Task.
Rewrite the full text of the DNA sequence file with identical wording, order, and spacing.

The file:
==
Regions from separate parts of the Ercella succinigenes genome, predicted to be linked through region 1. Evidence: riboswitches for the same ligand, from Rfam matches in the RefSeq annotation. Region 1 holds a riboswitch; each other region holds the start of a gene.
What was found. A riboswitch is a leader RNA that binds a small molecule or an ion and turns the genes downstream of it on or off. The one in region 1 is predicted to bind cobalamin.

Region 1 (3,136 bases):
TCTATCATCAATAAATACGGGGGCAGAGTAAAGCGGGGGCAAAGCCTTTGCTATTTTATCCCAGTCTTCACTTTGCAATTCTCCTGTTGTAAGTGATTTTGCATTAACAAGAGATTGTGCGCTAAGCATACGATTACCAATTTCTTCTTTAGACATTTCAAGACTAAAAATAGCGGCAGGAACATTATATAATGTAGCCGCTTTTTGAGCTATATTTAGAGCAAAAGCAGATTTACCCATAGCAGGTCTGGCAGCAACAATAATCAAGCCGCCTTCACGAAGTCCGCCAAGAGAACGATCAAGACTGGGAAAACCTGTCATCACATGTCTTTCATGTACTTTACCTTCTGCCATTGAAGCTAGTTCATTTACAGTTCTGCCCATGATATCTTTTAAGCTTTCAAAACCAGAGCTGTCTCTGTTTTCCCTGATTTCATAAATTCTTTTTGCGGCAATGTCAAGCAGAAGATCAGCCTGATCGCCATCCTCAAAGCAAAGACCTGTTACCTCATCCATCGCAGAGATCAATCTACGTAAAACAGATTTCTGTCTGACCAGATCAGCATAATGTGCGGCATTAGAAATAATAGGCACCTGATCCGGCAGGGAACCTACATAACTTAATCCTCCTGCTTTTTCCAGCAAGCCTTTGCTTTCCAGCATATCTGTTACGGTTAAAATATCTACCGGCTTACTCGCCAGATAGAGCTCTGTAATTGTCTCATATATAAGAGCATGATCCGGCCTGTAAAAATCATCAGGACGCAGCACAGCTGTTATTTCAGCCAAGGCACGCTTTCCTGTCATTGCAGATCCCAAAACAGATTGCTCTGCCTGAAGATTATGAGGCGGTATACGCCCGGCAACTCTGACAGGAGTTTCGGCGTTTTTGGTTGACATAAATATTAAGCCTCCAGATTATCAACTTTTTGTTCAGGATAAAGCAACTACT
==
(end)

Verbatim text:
Regions from separate parts of the Ercella succinigenes genome, predicted to be linked through region 1. Evidence: riboswitches for the same ligand, from Rfam matches in the RefSeq annotation. Region 1 holds a riboswitch; each other region holds the start of a gene.
What was found. A riboswitch is a leader RNA that binds a small molecule or an ion and turns the genes downstream of it on or off. The one in region 1 is predicted to bind cobalamin.

Region 1 (3,136 bases):
TCTATCATCAATAAATACGGGGGCAGAGTAAAGCGGGGGCAAAGCCTTTGCTATTTTATCCCAGTCTTCACTTTGCAATTCTCCTGTTGTAAGTGATTTTGCATTAACAAGAGATTGTGCGCTAAGCATACGATTACCAATTTCTTCTTTAGACATTTCAAGACTAAAAATAGCGGCAGGAACATTATATAATGTAGCCGCTTTTTGAGCTATATTTAGAGCAAAAGCAGATTTACCCATAGCAGGTCTGGCAGCAACAATAATCAAGCCGCCTTCACGAAGTCCGCCAAGAGAACGATCAAGACTGGGAAAACCTGTCATCACATGTCTTTCATGTACTTTACCTTCTGCCATTGAAGCTAGTTCATTTACAGTTCTGCCCATGATATCTTTTAAGCTTTCAAAACCAGAGCTGTCTCTGTTTTCCCTGATTTCATAAATTCTTTTTGCGGCAATGTCAAGCAGAAGATCAGCCTGATCGCCATCCTCAAAGCAAAGACCTGTTACCTCATCCATCGCAGAGATCAATCTACGTAAAACAGATTTCTGTCTGACCAGATCAGCATAATGTGCGGCATTAGAAATAATAGGCACCTGATCCGGCAGGGAACCTACATAACTTAATCCTCCTGCTTTTTCCAGCAAGCCTTTGCTTTCCAGCATATCTGTTACGGTTAAAATATCTACCGGCTTACTCGCCAGATAGAGCTCTGTAATTGTCTCATATATAAGAGCATGATCCGGCCTGTAAAAATCATCAGGACGCAGCACAGCTGTTATTTCAGCCAAGGCACGCTTTCCTGTCATTGCAGATCCCAAAACAGATTGCTCTGCCTGAAGATTATGAGGCGGTATACGCCCGGCAACTCTGACAGGAGTTTCGGCGTTTTTGGTTGACATAAATATTAAGCCTCCAGATTATCAACTTTTTGTTCAGGATAAAGCAACTACT